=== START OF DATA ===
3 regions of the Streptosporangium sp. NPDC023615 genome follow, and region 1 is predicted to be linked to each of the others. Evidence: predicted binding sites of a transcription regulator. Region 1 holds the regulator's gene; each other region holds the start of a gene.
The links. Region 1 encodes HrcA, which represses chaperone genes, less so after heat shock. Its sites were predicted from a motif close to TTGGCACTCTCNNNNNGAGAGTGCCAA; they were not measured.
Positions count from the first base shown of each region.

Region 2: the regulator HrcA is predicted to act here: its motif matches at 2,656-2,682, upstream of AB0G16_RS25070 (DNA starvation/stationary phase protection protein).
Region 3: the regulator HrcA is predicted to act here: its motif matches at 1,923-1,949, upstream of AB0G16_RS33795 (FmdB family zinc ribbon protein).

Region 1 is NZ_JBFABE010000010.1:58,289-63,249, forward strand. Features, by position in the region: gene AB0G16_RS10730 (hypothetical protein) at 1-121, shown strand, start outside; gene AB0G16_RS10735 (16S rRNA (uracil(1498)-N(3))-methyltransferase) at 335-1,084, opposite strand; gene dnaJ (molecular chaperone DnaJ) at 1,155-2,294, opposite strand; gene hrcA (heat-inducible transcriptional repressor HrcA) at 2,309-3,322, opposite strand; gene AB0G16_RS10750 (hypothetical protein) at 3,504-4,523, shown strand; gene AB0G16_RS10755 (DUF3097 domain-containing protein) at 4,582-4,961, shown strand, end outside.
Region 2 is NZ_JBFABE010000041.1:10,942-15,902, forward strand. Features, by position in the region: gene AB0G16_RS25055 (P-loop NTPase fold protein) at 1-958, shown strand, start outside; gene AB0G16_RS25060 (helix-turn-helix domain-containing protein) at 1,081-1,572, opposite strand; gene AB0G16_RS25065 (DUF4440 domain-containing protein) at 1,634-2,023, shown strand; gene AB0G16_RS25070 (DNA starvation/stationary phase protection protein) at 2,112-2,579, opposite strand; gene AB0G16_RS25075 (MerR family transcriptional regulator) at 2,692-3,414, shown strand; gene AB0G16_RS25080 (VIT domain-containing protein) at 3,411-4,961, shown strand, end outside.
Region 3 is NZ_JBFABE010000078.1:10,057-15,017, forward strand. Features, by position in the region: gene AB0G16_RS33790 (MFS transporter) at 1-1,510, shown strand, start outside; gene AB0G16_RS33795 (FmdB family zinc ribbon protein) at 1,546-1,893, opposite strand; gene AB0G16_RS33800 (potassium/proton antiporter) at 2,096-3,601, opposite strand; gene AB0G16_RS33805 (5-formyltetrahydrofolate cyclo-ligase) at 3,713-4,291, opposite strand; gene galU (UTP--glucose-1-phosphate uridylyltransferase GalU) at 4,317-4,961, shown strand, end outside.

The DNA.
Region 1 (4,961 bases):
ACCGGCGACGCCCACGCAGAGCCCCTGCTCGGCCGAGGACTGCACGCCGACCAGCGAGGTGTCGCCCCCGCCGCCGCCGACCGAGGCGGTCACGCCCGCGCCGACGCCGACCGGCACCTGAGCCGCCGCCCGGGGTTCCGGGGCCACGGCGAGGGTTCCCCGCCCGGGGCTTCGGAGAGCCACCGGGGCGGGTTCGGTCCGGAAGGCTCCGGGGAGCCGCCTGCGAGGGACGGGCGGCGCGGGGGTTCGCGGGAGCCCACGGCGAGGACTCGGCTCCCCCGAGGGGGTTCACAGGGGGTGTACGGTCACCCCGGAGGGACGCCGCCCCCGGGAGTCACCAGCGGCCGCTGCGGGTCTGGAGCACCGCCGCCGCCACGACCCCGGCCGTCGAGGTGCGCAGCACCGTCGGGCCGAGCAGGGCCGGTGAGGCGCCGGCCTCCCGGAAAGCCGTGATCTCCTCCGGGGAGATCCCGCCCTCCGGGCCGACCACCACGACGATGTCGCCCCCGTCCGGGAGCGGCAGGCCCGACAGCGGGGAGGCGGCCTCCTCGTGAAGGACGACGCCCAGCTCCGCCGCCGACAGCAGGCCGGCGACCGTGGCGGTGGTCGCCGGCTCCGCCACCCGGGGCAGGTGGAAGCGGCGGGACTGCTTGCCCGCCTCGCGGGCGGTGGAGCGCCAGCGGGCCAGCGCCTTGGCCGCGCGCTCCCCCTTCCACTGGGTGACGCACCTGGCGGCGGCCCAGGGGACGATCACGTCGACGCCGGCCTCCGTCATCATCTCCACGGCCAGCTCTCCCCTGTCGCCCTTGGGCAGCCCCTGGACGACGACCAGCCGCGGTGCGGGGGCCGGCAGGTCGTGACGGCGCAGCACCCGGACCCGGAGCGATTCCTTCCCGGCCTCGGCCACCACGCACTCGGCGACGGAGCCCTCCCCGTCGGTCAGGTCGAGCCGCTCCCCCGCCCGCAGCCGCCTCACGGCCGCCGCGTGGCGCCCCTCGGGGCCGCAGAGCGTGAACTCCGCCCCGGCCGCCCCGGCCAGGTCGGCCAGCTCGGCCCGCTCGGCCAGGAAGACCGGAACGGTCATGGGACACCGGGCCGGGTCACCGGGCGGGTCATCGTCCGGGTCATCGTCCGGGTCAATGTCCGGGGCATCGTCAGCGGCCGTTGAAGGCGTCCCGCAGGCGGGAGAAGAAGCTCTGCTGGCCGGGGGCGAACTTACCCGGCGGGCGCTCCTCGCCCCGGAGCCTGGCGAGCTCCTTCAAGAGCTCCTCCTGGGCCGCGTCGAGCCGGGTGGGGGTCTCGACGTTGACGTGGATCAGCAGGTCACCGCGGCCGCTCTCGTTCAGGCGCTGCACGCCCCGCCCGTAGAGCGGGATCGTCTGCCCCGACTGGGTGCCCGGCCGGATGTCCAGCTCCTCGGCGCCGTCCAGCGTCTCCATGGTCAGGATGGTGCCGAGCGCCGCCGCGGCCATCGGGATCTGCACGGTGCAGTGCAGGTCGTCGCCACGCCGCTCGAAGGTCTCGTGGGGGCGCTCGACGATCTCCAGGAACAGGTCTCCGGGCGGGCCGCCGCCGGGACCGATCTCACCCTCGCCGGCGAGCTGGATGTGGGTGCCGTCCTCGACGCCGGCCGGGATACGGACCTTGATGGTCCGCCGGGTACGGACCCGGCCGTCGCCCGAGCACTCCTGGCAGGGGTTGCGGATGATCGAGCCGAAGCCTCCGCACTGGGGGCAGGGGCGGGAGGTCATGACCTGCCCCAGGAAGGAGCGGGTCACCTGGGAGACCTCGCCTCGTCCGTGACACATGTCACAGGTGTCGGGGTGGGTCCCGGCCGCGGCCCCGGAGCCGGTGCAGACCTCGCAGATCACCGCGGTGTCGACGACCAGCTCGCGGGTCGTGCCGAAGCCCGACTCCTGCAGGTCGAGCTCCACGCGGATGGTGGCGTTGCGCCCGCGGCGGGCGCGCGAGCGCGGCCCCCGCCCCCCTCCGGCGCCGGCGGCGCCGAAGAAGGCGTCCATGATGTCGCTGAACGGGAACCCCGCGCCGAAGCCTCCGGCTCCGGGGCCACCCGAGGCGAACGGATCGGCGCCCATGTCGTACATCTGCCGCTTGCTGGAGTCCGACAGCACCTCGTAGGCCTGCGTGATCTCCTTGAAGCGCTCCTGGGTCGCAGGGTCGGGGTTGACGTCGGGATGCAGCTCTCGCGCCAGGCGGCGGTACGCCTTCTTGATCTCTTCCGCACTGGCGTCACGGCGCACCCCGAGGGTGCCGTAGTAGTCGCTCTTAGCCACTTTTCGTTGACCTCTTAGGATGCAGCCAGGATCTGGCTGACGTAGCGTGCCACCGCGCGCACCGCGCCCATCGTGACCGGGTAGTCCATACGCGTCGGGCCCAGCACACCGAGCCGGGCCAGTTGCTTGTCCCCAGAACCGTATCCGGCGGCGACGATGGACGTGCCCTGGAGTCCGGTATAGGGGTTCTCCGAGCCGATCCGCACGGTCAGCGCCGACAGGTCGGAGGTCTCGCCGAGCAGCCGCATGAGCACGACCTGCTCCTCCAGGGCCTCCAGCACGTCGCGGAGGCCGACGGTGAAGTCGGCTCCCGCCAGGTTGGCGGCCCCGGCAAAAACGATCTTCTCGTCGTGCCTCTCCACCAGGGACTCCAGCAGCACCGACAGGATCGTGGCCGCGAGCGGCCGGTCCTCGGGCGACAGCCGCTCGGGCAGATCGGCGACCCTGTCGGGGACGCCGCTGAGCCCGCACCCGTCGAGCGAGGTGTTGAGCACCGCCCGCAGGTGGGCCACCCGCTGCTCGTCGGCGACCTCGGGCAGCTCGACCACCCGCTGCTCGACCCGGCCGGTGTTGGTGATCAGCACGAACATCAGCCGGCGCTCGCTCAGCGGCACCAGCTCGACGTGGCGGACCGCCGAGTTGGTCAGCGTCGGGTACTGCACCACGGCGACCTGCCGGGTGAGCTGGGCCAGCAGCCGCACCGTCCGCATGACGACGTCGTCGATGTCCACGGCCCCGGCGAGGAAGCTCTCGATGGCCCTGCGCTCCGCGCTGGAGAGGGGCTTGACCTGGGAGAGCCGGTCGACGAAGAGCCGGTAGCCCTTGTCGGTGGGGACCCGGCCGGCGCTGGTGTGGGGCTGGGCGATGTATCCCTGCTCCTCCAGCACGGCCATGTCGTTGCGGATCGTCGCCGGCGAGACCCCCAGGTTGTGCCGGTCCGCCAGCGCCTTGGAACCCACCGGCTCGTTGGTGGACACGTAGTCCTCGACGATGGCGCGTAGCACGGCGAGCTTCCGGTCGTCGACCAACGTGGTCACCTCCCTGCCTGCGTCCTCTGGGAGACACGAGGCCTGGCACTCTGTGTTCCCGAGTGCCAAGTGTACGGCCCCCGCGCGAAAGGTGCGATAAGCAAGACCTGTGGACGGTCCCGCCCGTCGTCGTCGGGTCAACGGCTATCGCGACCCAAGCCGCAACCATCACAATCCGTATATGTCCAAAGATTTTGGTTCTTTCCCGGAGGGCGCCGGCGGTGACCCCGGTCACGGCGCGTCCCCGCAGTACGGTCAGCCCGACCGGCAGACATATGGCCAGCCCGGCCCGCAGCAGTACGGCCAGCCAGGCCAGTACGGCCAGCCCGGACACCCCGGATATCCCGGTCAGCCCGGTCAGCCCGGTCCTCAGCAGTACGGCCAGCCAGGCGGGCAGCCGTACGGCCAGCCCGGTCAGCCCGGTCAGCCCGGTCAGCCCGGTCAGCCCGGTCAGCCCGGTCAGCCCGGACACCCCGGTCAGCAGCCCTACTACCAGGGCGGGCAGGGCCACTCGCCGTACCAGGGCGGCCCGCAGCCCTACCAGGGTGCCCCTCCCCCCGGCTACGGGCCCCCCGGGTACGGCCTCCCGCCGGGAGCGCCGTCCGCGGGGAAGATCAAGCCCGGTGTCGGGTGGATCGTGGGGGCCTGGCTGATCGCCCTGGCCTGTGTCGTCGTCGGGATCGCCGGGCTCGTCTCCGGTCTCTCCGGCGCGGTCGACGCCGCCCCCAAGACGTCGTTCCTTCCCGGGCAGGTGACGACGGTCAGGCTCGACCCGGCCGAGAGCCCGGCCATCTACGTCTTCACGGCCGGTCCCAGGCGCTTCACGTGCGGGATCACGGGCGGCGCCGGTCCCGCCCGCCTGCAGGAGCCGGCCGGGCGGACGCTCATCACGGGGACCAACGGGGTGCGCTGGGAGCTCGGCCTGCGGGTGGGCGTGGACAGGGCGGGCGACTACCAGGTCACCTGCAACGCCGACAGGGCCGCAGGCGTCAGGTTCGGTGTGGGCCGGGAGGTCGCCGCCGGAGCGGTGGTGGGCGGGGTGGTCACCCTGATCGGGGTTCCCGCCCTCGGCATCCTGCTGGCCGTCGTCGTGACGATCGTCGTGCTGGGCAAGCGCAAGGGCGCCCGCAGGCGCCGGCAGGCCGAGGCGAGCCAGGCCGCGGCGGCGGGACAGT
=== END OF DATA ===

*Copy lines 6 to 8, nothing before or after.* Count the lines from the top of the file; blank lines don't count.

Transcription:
Region 1 is NZ_JBFABE010000010.1:58,289-63,249, forward strand. Features, by position in the region: gene AB0G16_RS10730 (hypothetical protein) at 1-121, shown strand, start outside; gene AB0G16_RS10735 (16S rRNA (uracil(1498)-N(3))-methyltransferase) at 335-1,084, opposite strand; gene dnaJ (molecular chaperone DnaJ) at 1,155-2,294, opposite strand; gene hrcA (heat-inducible transcriptional repressor HrcA) at 2,309-3,322, opposite strand; gene AB0G16_RS10750 (hypothetical protein) at 3,504-4,523, shown strand; gene AB0G16_RS10755 (DUF3097 domain-containing protein) at 4,582-4,961, shown strand, end outside.
Region 2 is NZ_JBFABE010000041.1:10,942-15,902, forward strand. Features, by position in the region: gene AB0G16_RS25055 (P-loop NTPase fold protein) at 1-958, shown strand, start outside; gene AB0G16_RS25060 (helix-turn-helix domain-containing protein) at 1,081-1,572, opposite strand; gene AB0G16_RS25065 (DUF4440 domain-containing protein) at 1,634-2,023, shown strand; gene AB0G16_RS25070 (DNA starvation/stationary phase protection protein) at 2,112-2,579, opposite strand; gene AB0G16_RS25075 (MerR family transcriptional regulator) at 2,692-3,414, shown strand; gene AB0G16_RS25080 (VIT domain-containing protein) at 3,411-4,961, shown strand, end outside.
Region 3 is NZ_JBFABE010000078.1:10,057-15,017, forward strand. Features, by position in the region: gene AB0G16_RS33790 (MFS transporter) at 1-1,510, shown strand, start outside; gene AB0G16_RS33795 (FmdB family zinc ribbon protein) at 1,546-1,893, opposite strand; gene AB0G16_RS33800 (potassium/proton antiporter) at 2,096-3,601, opposite strand; gene AB0G16_RS33805 (5-formyltetrahydrofolate cyclo-ligase) at 3,713-4,291, opposite strand; gene galU (UTP--glucose-1-phosphate uridylyltransferase GalU) at 4,317-4,961, shown strand, end outside.